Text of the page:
The first set of male mice tested for hole preference included three groups: young B6 mice (2 months in age, n = 16), and older groups of B6 (n=8) and BALB (n=10) mice, which were 7 months in age at the start of hole-board testing. Mice were first given two general exploration tests, one week apart, in the hole-board/activity chamber without any stimuli present. Data were lost for one exploration test from 8 of the younger B6 mice due to equipment malfunction. Testing with olfactory stimuli began at least one week following the general exploration tests. Mice were first given one olfactory test to determine initial levels of olfactory preference for familiar or novel stimuli. Following the first olfactory test, mice were given two additional tests to investigate preference before and after familiarization to a novel cereal.

Study two

The second set of mice tested for olfactory preference included three inbred mouse strains: B6 and BTBR (n = 10 for each strain), and a separate group of FVB mice (n=17). Mice were first given two tests, on two consecutive days, for general exploration in the hole-board test with no olfactory stimuli added. At least one week later, mice were given two olfactory tests to investigate preference before and after familiarization to a novel chocolate chip.

Study three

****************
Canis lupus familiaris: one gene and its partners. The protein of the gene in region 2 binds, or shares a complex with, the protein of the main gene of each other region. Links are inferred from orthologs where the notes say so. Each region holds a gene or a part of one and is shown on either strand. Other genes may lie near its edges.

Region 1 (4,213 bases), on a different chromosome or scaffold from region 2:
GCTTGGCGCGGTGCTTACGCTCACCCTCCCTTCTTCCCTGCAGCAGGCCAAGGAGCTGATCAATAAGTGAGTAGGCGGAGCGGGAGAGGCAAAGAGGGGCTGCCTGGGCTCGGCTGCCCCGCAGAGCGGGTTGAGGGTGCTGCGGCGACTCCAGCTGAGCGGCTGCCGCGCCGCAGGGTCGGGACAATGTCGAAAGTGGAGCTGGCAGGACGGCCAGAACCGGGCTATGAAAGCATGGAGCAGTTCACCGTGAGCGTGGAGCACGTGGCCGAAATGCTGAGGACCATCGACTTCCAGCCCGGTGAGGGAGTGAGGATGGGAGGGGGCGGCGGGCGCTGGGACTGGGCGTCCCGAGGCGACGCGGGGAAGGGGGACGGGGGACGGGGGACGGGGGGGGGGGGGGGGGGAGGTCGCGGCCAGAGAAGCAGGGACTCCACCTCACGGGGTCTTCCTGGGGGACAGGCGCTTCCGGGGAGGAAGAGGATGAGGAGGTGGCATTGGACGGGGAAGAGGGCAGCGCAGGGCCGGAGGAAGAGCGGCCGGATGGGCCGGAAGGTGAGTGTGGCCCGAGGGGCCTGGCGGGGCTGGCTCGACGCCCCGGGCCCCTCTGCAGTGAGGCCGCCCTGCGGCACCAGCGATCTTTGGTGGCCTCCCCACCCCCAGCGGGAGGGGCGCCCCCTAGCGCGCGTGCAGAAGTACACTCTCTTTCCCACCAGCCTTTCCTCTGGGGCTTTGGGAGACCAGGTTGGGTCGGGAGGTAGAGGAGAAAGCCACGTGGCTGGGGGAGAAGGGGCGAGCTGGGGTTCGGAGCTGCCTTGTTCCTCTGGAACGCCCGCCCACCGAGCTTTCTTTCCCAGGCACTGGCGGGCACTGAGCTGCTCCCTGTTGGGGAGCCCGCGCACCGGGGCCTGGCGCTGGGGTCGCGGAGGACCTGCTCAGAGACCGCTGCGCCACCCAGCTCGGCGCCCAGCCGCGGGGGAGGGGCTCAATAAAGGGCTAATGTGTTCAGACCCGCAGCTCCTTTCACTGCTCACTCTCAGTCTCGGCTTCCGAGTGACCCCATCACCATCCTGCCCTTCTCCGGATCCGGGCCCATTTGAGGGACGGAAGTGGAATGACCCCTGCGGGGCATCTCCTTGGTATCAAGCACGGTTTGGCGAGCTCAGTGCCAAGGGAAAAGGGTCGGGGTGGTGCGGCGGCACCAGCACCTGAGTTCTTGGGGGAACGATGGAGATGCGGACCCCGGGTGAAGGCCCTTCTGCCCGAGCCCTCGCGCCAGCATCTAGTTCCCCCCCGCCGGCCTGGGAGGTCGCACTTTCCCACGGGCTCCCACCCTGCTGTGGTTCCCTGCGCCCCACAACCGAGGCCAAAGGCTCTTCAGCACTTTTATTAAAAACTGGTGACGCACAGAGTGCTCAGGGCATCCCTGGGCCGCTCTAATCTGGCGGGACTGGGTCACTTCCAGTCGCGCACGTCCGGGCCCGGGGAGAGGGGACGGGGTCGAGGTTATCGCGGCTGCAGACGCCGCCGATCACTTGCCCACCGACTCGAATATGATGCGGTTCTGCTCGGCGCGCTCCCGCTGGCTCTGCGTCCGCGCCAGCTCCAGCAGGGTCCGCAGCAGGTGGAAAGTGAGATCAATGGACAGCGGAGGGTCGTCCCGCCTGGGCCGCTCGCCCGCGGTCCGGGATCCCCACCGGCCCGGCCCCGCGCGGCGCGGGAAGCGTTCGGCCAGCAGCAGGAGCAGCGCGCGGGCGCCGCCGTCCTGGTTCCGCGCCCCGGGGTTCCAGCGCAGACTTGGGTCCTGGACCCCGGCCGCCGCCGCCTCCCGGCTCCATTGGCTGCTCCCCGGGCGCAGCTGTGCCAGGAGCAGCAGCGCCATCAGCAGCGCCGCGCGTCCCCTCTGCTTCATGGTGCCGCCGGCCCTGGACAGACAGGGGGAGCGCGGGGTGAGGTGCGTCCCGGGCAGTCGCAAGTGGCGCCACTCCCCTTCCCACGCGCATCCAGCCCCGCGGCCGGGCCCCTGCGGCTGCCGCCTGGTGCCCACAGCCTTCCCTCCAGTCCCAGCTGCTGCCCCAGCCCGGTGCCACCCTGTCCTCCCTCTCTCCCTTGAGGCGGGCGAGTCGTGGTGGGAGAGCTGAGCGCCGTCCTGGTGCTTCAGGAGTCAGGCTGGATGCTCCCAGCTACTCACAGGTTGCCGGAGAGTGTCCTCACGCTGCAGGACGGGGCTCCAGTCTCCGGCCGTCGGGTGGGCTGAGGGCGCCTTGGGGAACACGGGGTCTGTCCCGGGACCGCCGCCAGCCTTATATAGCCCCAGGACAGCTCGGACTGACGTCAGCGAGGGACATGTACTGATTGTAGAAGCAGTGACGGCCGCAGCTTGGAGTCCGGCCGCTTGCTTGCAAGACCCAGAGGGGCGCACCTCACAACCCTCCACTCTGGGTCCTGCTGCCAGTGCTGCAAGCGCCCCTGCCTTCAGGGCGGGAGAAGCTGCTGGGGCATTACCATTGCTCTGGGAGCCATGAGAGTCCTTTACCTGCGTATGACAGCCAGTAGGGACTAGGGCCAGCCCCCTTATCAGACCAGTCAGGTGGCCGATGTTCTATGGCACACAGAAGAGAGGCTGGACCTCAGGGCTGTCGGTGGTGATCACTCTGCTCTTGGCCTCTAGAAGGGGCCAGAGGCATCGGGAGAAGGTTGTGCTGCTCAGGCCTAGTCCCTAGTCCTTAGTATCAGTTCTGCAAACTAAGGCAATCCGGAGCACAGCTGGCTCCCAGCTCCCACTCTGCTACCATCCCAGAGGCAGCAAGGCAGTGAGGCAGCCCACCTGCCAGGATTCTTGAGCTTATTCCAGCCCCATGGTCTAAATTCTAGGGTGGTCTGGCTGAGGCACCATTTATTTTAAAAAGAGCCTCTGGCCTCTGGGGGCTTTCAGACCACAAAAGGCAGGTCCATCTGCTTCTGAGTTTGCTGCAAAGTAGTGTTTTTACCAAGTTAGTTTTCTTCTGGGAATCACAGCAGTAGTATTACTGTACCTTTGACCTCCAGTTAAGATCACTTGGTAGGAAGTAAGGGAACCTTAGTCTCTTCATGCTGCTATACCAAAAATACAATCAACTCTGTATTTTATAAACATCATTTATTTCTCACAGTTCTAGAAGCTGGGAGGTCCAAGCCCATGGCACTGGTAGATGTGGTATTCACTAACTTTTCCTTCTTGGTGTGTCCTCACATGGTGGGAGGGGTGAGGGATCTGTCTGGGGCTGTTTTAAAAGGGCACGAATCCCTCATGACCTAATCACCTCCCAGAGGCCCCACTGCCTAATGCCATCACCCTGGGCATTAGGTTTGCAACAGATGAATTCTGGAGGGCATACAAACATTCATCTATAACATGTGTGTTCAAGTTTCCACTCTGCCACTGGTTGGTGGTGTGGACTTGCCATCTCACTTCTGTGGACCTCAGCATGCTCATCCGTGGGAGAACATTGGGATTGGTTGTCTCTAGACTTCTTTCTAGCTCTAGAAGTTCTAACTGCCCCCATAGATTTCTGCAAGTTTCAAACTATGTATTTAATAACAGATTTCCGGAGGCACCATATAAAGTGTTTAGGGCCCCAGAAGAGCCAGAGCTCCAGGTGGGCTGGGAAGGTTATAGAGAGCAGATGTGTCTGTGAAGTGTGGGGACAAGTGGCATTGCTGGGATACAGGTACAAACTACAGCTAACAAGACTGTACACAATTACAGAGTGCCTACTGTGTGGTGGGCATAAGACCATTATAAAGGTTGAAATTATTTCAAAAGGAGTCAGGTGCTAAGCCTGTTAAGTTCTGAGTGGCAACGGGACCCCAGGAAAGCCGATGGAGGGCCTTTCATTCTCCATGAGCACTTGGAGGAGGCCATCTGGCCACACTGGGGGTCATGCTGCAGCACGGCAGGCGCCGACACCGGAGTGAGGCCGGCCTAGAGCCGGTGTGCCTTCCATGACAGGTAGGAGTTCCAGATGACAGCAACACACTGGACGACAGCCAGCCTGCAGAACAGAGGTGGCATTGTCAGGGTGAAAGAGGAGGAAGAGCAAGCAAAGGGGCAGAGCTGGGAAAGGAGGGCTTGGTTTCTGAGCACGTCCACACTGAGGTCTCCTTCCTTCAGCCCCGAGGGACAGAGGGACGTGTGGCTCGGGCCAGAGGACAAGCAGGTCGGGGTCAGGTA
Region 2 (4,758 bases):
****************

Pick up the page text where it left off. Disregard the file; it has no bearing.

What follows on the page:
The same procedure as described in study two was used to investigate general exploration and familiarization in mice hypomorphic for the NMDA NR1 receptor subunit. Subjects were 16 NR1+/+ mice (8 males and 8 females) and 13 NR1neo/neo mice (7 males and 6 females).

Study four

A series of additional hole-board tests were conducted with the mice described in study one, in order to assess preference for various types of mouse social stimuli. Mice were tested in separate hole-board assays with soiled cage bedding (male or female), before and after familiarization with female mouse urine, or in a two-choice test between familiar cage bedding, and familiar cage bedding with female mouse urine added to the sample (0.05 ml; B6 strain, Bioreclamation, Hicksville, NY).

Self-injurious behavior in NR1 +/+ and neo/neo mice

In order to determine the rates of self-injurious responses, records were kept (by an observer blind to mouse genotype) across several experiments for repeated scratching or persistent grooming leading to torn ears or skin lesions. Repeated scratching or grooming was defined as responses directed to the same body area for longer than 3-4 seconds. Any evidence of torn or lacerated ears, or skin lesions around the ears, face, or neck, was recorded. Overall, records for 290 mice (87 male NR1+/+, 67 female NR1+/+, 71 male NR1neo/neo, and 64 female NR1neo/neo) were examined.

Data presentation

One challenge with the hole-board task is that each test provides nose poke counts for 16 different holes. We needed to find an optimal way to present up to 16 measures per test in a graphic form. In addition, as shown in Results, inbred mouse strains can have very different levels of nose poke responses (see also [32,54]), yet it would be beneficial to present the patterns of hole preference in a way that was comparable across strains or experimental groups. One way to control for the differences in numbers of nose pokes was to present the data as percent of total nose pokes per hole for each experimental group. Therefore, for presentation of the overall patterns of hole preference (but not for data analysis), the number of nose pokes per group was summed across an hour, and the percent of the total nose pokes, per hole, was depicted.